Having coveted the stock for so long but been put off by the price tag, now could be an excellent time for me to begin building a position by buying its shares in November. 

Paul Summers has no position in Tritax Big Box.

Aviva 8 ⅜% PF 8 ⅜ CUM IRRD PRF #1

What it does: Aviva is a multiline insurance company. Its preferred stock pays a fixed dividend of 8.375p per year.

By Stephen Wright. My best British income stock for November is Aviva 8 ⅜% PF 8 ⅜ CUM IRRD PRF #1 (LSE:AV.B) Catchy name, but what is it?

In short, it’s Aviva’s preferred stock. Unlike the common equity, the stock pays a fixed dividend of 8.375p per year. 

That dividend has to be paid by management before any dividends get paid to common shareholders. And if it doesn’t get paid in a particular year, it rolls over and all of the outstanding dividends have to be paid to preferred shareholders before any are paid to holders of common stock.

The shares can’t be bought back by the company outside of an Extraordinary General Meeting. So I expect to keep receiving the dividends from these for some time.

In a turbulent market, I’m looking for something relatively predictable. That’s why I’ve settled on this as my choice.

Stephen Wright owns shares in Aviva 8 ⅜ PF 8 ⅜ CUM IRRD PRF #1.

M&G

What it does: M&G is a savings and investment management company, managing shares, real estate and other assets.

By Alan Oscroft. Like others in the investment management business, M&G (LSE: MNG) has fallen out of favour among investors in the current economic crisis.

The share price slumped when inflation started escalating a few months ago. After a modest October recovery, though, M&G is only around 10% down over the past 12 months.

That still leaves the forecast dividend on a hefty 10.5% yield. It’s risky relying on a dividend forecast. But M&G is currently engaged in a share buyback programme, which suggests it has the cash available.

The incoming chief executive and the chairman both bought M&G shares in October, which is also encouraging.

In the first half, its Wholesale Asset Management business achieved net client inflows for the first time since 2018. The second half could prove tougher, and that’s where the short-term risk lies.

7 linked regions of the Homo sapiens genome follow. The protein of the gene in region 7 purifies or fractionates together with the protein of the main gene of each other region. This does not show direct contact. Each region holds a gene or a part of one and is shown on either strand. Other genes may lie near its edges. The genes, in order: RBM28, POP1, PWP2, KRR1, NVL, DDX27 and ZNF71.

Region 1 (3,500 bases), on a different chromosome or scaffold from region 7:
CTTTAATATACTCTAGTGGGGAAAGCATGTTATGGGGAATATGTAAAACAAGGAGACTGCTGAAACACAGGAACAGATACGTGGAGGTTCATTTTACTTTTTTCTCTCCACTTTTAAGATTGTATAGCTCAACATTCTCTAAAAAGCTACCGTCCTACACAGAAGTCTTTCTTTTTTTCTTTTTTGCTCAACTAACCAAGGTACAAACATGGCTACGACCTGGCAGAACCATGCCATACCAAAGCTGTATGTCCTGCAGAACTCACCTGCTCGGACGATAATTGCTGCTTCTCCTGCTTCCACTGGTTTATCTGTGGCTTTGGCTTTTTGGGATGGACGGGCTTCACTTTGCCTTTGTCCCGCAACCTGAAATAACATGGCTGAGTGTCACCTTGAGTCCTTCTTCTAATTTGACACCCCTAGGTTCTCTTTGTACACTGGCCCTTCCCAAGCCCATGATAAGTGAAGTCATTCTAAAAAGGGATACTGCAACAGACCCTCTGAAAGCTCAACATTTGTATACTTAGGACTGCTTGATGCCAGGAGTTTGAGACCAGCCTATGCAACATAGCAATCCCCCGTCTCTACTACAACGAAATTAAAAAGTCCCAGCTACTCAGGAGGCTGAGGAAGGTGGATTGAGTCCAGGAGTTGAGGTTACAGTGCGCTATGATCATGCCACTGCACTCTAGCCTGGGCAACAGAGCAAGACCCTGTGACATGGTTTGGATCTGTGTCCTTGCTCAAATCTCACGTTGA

But I’ll be considering M&G as the next stock for me to buy as a long-term dividend investment.

Alan Oscroft does not own M&G shares.

BlackRock World Mining Trust

What it does: BlackRock World Mining Trust in an investment trust that runs a diversified portfolio of global mining stocks.

By Ben McPoland. The decarbonisation of the global economy is going to take many decades. And this transition is going to need a lot of raw materials. Whether it’s iron ore to make wind turbines or lithium for the batteries of electric vehicles, decarbonisation is a massive tailwind for mining companies. The BlackRock World Mining Trust (LSE: BRWM) is perfectly placed to capture this demand, I believe, as it has positions in most of the companies mining and selling these vital raw materials.

Some of the trust’s largest holdings include BHP Group, Glencore, and Rio Tinto. It has a dividend yield of 7%, and the payouts have increased substantially over recent years

It should be noted that mining shares can experience much more volatility when compared to other investments. However, I’d be inclined to see dips in the trust’s stock price as opportunities to buy more for my holdings. I intend to start a position myself in November.

Ben McPoland has no position in BlackRock World Mining Trust.

The post Best British dividend stocks to buy for November appeared first on The Motley Fool UK.

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The Motley Fool UK has recommended DS Smith, Imperial Brands, LondonMetric Property PLC, and Tritax Big Box REIT. Views expressed on the companies mentioned in this article are those of the writer and therefore may differ from the official recommendations we make in our subscription services such as Share Advisor, Hidden Winners and Pro. Here at The Motley Fool we believe that considering a diverse range of insights makes us better investors.